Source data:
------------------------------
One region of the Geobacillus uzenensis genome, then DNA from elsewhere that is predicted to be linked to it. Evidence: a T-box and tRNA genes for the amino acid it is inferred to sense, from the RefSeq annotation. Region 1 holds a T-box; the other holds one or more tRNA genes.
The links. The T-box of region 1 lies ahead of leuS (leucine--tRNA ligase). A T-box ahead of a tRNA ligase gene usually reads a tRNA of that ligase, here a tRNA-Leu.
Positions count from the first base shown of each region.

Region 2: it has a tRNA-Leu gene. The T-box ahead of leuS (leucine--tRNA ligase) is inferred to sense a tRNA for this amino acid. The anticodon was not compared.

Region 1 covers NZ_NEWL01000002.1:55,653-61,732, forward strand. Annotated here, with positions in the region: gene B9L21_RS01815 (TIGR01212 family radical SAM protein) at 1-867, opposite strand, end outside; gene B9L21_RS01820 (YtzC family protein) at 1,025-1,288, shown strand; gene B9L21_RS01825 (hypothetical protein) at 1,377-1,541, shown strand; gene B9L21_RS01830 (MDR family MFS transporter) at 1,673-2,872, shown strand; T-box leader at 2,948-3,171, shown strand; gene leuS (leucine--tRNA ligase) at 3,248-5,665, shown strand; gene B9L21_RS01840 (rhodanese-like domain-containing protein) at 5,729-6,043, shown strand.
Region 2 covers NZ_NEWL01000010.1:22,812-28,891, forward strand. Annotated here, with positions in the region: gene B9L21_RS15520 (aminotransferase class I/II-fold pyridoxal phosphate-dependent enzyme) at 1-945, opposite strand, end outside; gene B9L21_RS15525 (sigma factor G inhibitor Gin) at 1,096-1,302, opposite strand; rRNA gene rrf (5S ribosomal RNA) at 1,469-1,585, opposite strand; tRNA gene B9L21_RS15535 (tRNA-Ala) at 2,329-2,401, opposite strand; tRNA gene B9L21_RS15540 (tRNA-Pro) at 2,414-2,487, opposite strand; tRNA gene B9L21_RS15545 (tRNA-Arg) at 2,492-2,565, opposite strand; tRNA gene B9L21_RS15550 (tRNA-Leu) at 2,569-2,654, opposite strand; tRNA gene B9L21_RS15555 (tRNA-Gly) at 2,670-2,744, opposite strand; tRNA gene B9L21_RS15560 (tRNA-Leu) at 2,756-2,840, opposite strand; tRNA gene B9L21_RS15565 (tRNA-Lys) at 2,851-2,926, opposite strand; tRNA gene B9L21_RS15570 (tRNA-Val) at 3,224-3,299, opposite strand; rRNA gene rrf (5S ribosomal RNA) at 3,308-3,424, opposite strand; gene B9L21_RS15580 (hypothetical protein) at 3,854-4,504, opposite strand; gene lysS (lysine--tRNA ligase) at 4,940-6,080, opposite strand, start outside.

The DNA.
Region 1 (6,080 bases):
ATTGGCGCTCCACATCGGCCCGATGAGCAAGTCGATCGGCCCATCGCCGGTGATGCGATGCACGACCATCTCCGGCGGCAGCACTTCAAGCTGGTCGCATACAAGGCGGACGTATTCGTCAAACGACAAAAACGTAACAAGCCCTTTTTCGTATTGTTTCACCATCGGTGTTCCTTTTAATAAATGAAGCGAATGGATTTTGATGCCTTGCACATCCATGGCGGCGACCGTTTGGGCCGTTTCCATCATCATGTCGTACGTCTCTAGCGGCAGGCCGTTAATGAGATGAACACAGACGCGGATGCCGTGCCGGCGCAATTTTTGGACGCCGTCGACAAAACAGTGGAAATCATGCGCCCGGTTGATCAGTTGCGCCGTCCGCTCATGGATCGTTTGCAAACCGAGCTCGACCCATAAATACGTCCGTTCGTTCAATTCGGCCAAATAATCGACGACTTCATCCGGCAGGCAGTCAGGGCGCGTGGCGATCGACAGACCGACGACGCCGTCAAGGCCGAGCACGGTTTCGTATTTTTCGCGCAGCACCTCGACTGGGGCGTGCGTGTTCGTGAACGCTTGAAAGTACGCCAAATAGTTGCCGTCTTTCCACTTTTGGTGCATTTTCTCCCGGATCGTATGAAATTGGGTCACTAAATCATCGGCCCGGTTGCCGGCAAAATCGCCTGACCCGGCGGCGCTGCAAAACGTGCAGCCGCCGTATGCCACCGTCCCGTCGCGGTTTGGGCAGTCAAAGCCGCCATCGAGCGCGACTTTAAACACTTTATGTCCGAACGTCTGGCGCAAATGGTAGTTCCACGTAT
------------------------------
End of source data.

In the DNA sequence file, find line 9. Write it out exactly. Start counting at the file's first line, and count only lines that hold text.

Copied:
ATTGGCGCTCCACATCGGCCCGATGAGCAAGTCGATCGGCCCATCGCCGGTGATGCGATGCACGACCATCTCCGGCGGCAGCACTTCAAGCTGGTCGCATACAAGGCGGACGTATTCGTCAAACGACAAAAACGTAACAAGCCCTTTTTCGTATTGTTTCACCATCGGTGTTCCTTTTAATAAATGAAGCGAATGGATTTTGATGCCTTGCACATCCATGGCGGCGACCGTTTGGGCCGTTTCCATCATCATGTCGTACGTCTCTAGCGGCAGGCCGTTAATGAGATGAACACAGACGCGGATGCCGTGCCGGCGCAATTTTTGGACGCCGTCGACAAAACAGTGGAAATCATGCGCCCGGTTGATCAGTTGCGCCGTCCGCTCATGGATCGTTTGCAAACCGAGCTCGACCCATAAATACGTCCGTTCGTTCAATTCGGCCAAATAATCGACGACTTCATCCGGCAGGCAGTCAGGGCGCGTGGCGATCGACAGACCGACGACGCCGTCAAGGCCGAGCACGGTTTCGTATTTTTCGCGCAGCACCTCGACTGGGGCGTGCGTGTTCGTGAACGCTTGAAAGTACGCCAAATAGTTGCCGTCTTTCCACTTTTGGTGCATTTTCTCCCGGATCGTATGAAATTGGGTCACTAAATCATCGGCCCGGTTGCCGGCAAAATCGCCTGACCCGGCGGCGCTGCAAAACGTGCAGCCGCCGTATGCCACCGTCCCGTCGCGGTTTGGGCAGTCAAAGCCGCCATCGAGCGCGACTTTAAACACTTTATGTCCGAACGTCTGGCGCAAATGGTAGTTCCACGTAT